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OpenAI claims copyright lawsuit from The New York Times is ‘without merit’

The logo of US artificial intelligence company OpenAI is pictured during a talk by its co-founders at the campus of Tel Aviv University in Tel Aviv on June 5, 2023.Jack Guez/AFP/Getty ImagesNew York

OpenAI on Monday pushed back against a lawsuit filed last month by The New York Times alleging that the artificial intelligence juggernaut violated copyright law by using Times journalism to train its systems, calling the suit “without merit.”

“The New York Times is not telling the full story,” OpenAI said in a blog post about the lawsuit, adding that its “goals are to support a healthy news ecosystem, be a good partner, and create mutually beneficial opportunities.”

The New York Times in December sued OpenAI, as well as its business partner and investor Microsoft, for copyright infringement.

The Times alleged that the two companies’ artificial intelligence technologies illegally copied millions of Times articles to train ChatGPT and other services to provide people with instant access to information — technology that now competes with the Times. (Microsoft has not commented on the lawsuit.)

The complaint is one of a string of recent lawsuits seeking to limit the alleged scraping of wide swaths of content from across the internet, without compensation, to train so-called large language AI models.

OpenAI in its Monday statement reiterated its claim that training AI systems with “publicly available internet materials” is covered by “fair use” protections under copyright law. “We view this principle as fair to creators, necessary for innovators, and critical for US competitiveness,” the company said.

The New York Times in its complaint pushed back on OpenAi’s fair use argument, saying that ChatGPT and Microsoft’s Bing chatbot provide a similar service as the newspaper.

“There is nothing ‘transformative’ about using The Times’s content without payment to create products that substitute for The Times and steal audiences away from it,” the Times said in its complaint. “Because the outputs of Defendants’ GenAI models compete with and closely mimic the inputs used to train them, copying Times works for that purpose is not fair use.”

It’s not clear whether OpenAI has yet formally responded to the lawsuit in court; no new filings were publicly available on the docket as of Monday afternoon.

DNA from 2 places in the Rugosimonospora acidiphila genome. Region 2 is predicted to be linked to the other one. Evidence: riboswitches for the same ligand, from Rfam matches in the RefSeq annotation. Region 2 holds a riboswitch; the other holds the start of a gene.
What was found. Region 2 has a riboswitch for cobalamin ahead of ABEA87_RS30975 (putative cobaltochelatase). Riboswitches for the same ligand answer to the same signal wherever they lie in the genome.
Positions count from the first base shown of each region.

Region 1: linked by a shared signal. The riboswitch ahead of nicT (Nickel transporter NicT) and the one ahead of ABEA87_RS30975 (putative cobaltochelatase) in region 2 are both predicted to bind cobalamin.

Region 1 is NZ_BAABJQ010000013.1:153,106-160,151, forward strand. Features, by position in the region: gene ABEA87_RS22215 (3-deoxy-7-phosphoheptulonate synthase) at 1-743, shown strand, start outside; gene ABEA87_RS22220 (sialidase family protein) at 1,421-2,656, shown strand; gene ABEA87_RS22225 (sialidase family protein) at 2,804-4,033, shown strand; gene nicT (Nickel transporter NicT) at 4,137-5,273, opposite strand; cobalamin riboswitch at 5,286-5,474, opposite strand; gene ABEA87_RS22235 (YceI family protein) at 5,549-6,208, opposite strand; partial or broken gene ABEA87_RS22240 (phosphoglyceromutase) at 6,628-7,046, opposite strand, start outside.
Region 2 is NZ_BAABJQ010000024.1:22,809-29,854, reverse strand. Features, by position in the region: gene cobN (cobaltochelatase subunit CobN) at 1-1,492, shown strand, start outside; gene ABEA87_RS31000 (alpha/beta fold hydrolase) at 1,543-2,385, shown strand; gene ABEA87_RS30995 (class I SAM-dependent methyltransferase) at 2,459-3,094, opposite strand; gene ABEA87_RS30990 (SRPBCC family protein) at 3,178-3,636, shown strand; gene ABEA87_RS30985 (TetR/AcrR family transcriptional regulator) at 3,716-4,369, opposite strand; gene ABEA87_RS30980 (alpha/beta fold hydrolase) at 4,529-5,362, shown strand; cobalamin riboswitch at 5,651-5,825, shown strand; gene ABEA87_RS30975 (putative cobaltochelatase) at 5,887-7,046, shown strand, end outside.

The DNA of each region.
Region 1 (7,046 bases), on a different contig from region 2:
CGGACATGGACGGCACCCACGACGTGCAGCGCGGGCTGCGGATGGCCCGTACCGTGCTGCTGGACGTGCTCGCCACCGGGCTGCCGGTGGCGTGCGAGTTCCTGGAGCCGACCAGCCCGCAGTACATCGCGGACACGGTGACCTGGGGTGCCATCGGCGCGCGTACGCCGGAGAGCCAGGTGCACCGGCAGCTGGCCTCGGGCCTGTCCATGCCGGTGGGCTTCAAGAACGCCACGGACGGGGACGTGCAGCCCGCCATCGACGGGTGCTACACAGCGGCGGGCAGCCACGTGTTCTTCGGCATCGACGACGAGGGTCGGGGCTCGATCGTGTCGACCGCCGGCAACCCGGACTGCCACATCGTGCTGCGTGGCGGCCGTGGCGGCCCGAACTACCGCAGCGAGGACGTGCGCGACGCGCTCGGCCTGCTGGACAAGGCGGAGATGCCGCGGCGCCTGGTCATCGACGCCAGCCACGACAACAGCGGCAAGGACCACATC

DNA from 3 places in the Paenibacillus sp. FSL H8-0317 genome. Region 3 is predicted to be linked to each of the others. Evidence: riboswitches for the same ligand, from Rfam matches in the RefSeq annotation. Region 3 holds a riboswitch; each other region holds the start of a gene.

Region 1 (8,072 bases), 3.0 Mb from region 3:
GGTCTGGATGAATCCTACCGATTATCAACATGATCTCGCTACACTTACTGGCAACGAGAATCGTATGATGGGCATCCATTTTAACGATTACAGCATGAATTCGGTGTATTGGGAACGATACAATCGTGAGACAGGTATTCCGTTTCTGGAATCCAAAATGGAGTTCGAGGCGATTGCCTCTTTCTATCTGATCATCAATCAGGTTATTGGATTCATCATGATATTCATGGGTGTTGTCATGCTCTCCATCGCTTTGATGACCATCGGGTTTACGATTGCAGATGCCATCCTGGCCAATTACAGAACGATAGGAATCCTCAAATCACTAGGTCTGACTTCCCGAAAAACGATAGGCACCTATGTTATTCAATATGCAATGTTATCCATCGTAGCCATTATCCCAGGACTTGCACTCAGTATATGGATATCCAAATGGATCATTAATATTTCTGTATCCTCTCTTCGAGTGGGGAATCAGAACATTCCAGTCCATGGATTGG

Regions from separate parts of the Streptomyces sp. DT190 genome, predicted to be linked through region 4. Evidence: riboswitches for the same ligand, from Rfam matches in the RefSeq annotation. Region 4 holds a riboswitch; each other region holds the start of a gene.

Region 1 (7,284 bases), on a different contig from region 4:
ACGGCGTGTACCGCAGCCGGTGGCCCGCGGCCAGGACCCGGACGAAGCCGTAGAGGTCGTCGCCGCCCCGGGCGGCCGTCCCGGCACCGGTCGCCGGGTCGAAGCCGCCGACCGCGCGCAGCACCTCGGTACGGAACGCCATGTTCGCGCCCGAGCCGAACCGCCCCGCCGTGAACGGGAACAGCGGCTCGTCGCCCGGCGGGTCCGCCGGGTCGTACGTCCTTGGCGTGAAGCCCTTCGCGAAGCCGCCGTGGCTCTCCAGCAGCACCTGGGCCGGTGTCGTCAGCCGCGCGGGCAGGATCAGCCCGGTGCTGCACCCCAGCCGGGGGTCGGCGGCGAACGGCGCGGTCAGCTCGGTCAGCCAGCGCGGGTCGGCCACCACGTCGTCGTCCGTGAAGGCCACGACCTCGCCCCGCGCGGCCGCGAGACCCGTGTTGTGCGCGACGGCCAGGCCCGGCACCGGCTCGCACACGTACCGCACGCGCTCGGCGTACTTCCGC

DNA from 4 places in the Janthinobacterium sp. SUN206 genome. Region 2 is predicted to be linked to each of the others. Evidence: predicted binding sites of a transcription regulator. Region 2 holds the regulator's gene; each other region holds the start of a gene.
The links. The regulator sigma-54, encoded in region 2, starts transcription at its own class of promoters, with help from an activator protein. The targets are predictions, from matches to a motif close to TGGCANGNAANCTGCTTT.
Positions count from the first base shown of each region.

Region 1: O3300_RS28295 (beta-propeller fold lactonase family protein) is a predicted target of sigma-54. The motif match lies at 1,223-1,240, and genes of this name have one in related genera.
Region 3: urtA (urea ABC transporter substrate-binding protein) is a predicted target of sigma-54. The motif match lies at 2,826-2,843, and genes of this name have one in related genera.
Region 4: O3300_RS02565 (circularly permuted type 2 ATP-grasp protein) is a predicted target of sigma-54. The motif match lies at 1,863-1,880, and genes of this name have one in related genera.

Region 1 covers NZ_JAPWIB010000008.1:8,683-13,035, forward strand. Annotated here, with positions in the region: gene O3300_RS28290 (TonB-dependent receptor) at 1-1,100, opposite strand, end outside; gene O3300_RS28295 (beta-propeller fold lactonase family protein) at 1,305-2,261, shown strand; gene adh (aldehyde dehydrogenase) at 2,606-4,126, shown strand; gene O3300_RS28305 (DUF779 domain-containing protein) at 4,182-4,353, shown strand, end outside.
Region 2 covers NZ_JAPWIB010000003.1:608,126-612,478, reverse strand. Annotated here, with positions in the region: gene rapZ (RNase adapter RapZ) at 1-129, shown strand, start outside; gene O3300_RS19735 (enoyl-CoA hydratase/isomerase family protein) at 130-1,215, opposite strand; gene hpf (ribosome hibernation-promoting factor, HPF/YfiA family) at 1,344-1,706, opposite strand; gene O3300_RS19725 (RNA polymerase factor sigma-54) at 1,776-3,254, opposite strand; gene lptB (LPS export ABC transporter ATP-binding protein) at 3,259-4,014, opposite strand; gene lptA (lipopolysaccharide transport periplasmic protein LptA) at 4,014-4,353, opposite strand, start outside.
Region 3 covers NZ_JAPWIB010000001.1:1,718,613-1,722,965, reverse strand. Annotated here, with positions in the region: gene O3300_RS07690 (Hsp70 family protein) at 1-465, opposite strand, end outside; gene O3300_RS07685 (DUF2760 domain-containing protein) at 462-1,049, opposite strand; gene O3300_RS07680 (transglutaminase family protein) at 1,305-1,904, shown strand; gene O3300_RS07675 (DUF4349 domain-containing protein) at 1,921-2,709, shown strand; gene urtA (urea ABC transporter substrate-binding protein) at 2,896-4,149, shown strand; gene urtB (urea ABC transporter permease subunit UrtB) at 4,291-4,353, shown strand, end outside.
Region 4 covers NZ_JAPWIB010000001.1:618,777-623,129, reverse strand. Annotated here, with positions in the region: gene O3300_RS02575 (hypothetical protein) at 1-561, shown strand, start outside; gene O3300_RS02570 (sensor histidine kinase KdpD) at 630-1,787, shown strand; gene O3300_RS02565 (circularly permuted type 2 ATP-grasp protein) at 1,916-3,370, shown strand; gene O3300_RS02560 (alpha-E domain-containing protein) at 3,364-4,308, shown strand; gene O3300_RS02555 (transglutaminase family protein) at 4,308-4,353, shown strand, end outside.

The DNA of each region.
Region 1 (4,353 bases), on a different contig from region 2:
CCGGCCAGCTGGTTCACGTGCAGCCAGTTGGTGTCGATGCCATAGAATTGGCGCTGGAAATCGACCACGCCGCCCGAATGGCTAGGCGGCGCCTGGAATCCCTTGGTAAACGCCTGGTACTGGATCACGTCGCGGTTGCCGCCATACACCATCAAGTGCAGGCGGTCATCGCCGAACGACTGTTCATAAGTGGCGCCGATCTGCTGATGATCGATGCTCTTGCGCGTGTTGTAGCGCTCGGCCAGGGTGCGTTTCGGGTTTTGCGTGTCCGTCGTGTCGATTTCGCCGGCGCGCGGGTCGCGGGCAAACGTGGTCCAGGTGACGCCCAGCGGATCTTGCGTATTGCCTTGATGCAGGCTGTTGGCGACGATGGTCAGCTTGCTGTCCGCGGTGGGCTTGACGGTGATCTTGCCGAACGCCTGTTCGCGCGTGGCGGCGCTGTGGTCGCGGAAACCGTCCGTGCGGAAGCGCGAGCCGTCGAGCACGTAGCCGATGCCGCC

A lawyer for The New York Times said in a statement Monday that OpenAI’s blog post “concedes that OpenAI used The Times’s work, along with the work of many others, to build ChatGPT.”

“As The Times’s complaint states, ‘Through Microsoft’s Bing Chat … and OpenAI’s ChatGPT, Defendants seek to free-ride on The Times’s massive investment in its journalism by using it to build substitutive products without permission or payment,’” Susman Godfrey partner Ian Crosby, lead counsel for The New York Times, said in the statement. “That’s not fair use by any measure.”

In its complaint, The New York Times alleges that because the AI tools have been trained on its content, they sometimes provide verbatim copies of sections of Times reports.

OpenAI said in its response Monday that so-called “regurgitation” is a “rare bug,” the occurrence of which it is working to reduce.

“We also expect our users to act responsibly; intentionally manipulating our models to regurgitate is not an appropriate use of our technology and is against our terms of use,” OpenAI said.

The tech company also accused The Times of “intentionally” manipulating ChatGPT or cherry-picking the copycat examples it detailed in its complaint.

OpenAI also pointed to licensing deals it has reached with other publishers, including Axel Springer and the Associated Press, to compensate them for the use of their content to train its models, as well as the ability for outlets to “opt out” of having their sites scraped by its tools, which The New York Times did in August.

The New York Times alleged in its complaint that it spent months negotiating with OpenAI and Microsoft to receive fair compensation and set terms of a similar licensing agreement. But it claimed the companies had been unable to reach a fair resolution.

OpenAI said Monday that those discussions had continued up until December 19 — one week before The Times’ complaint was filed.

“The negotiations focused on a high-value partnership around real-time display with attribution in ChatGPT, in which The New York Times would gain a new way to connect with their existing and new readers, and our users would gain access to their reporting,” OpenAI said.

“We regard The New York Times’ lawsuit to be without merit. Still, we are hopeful for a constructive partnership with The New York Times and respect its long history,” it added.

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